What drags most Londoners through Hounslow in 2017 is the Piccadilly line, to or from Heathrow. Few realise that their route roughly traces one which was once the most perilous in London.
"To head west out of London towards Bath and Bristol meant a hazardous journey across this land that was so infested with highwaymen and footpads it was dubbed the most dangerous place in Britain," says John Rogers in This Other London. The website Stand and Deliver agrees:
The Heath occupied perhaps 25 square miles. No one was really certain where its boundaries lay, and no one cared, for it was a tract of country to be crossed as quickly as possible.
Indeed, the Heath was once far more expansive than the sticking plaster of green it is now — housing and the airport has swallowed much of it up. From the mid-17th century to the beginning of the 19th, it became London's version of the Wild West; a tree and shrub ensconced haven for armed robbers, who could subsequently flee into the undergrowth (that was the idea, anyway. Many of the most notorious highwaymen wound up on the gallows).
By 1692, the problem had grown so severe, that an "An Act for encourageing the apprehending of Highway Men" was passed. It wasn't all that effective, and tidings of heists in Hounslow were barely ever out of the papers. Here's one from the Newcastle Courant in January 1737:
No one, it seemed, was safe — not even lords and MPs, as this article from The Illustrated Sporting and Dramatic News attests:
Though it wasn't exactly a pleasure to be held up by a highwayman (unless you were Horace Walpole), most of the killings these criminals made were of those trying to apprehend them. Dick Turpin is remembered for allegedly killing one of his accomplices, rather than anyone he was holding up. And anyway, if a highwayman murdered, it meant no repeat custom from that particular coach.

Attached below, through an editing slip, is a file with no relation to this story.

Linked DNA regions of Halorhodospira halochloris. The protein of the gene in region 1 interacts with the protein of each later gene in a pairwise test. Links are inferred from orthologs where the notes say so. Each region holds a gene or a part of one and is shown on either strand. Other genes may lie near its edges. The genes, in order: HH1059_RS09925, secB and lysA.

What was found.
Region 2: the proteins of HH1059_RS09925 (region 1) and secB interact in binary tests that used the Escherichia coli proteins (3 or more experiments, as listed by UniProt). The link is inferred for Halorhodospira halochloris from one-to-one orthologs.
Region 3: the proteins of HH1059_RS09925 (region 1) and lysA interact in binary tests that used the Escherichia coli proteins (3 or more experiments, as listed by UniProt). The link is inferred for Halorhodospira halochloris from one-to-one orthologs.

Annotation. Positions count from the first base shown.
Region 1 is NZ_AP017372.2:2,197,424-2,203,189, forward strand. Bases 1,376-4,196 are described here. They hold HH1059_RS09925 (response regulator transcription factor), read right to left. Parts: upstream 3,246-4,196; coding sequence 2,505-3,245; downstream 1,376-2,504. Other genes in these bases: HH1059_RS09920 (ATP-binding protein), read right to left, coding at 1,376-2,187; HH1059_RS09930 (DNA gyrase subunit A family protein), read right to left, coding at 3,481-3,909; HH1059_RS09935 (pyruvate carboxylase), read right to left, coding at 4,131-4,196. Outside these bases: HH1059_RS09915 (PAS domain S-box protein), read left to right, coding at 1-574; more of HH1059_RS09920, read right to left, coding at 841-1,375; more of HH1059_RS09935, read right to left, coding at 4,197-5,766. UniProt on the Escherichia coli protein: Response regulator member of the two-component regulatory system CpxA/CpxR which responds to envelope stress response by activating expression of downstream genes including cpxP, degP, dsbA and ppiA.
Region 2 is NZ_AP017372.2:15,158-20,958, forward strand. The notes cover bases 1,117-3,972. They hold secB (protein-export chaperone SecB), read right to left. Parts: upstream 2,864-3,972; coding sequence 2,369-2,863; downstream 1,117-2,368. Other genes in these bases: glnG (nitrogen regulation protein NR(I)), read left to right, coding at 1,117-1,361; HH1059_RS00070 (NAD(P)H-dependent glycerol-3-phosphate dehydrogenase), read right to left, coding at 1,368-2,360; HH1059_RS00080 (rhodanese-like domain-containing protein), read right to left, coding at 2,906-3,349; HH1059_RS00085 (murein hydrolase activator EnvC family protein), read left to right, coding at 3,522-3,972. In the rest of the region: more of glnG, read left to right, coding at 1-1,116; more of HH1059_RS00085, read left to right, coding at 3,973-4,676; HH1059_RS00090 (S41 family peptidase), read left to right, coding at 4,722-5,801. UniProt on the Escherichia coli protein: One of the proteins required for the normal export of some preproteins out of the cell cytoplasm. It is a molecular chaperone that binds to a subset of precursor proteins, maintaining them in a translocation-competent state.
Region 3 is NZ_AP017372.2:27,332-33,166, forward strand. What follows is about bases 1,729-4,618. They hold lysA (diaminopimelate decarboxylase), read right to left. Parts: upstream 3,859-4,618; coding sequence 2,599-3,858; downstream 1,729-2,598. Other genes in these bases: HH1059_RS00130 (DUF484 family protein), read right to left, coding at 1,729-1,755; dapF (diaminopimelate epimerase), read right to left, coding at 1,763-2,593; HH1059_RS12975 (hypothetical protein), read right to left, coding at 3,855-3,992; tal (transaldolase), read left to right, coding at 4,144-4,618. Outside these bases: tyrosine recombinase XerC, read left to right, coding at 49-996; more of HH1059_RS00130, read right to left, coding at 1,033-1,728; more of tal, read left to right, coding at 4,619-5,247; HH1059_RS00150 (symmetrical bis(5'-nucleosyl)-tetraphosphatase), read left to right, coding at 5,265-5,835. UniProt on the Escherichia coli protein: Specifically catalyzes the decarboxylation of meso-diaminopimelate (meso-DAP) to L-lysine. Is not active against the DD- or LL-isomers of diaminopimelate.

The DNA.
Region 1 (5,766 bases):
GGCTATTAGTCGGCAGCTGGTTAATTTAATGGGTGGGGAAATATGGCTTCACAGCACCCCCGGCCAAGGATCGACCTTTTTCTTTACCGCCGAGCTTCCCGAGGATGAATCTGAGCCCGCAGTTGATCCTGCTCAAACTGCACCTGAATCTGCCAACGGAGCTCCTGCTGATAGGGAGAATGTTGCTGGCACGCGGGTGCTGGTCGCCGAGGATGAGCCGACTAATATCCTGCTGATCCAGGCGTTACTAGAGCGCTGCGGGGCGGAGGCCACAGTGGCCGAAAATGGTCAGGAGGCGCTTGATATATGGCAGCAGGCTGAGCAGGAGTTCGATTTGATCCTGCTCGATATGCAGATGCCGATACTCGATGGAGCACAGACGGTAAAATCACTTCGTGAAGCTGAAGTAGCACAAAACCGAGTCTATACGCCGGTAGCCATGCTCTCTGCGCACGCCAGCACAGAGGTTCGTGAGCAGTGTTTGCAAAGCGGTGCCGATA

Of course, many highwaymen were renowned for their chivalrous ways. Claude Duval's reputation as a charmer preceded him. An infamous Hounslow Heath escapade rumoured that Duval insisted on dancing with one woman after relieving her husband of £100.
Not all highwaymen were cut out for the job. In the book Crime and Punishment in Eighteenth Century England, 'born loser' Thomas Barkwirth is remembered for being caught just an hour after his first robbery on Hounslow Heath, and hanged not long after that. Oh, the embarrassment.
Of course, you shouldn't believe everything you read. British History Online suggests that "many of the stories commonly told of the Hounslow highwaymen have little foundation".
Still, highwaymen were a pest, not to mention a real public danger. Here's a grim account of a murder, heard in Newgate in 1736:
Samuel Alexander had the Misfortune to be killed, by the Blow of something that was heavy and blunt, and this the Evidence explained to be the But-end of Watson’s Whip, with which he broke in Pieces some Part of the Skull of the Left Side of the Deceas’d’s Head
You weren't ever quite sure who you could trust. Philip Twysden, Bishop of Raphoe, was reportedly killed in action as a highwayman on Hounslow Heath. It's said a bankrupt Twysden had turned to crime to in order to live out his days. He had fewer days left than he'd banked on.
As the 19th century loomed, highwaymen petered out. The first locomotive was steaming away in 1804, but it was things like a greater police presence, and various enclosure acts — effectively fencing Hounslow Heath in — which really put paid to the practicalities of highway robbery. By 1833, over 200 coaches were passing through Hounslow each day, yet the last recorded robbery by a highwayman had happened two years previously.
They never really went out of vogue. Just as highwaymen were perversely revered in their day, they have been ever since — from films starring Larry Olivier, to west London street art, to this new romantic ditty (come on, we had to end on this):
From December 2015-November 2016 in Hounslow Heath there were just 21 recorded personal robberies — a figure we can picture old Claude Duval laughing at heartily.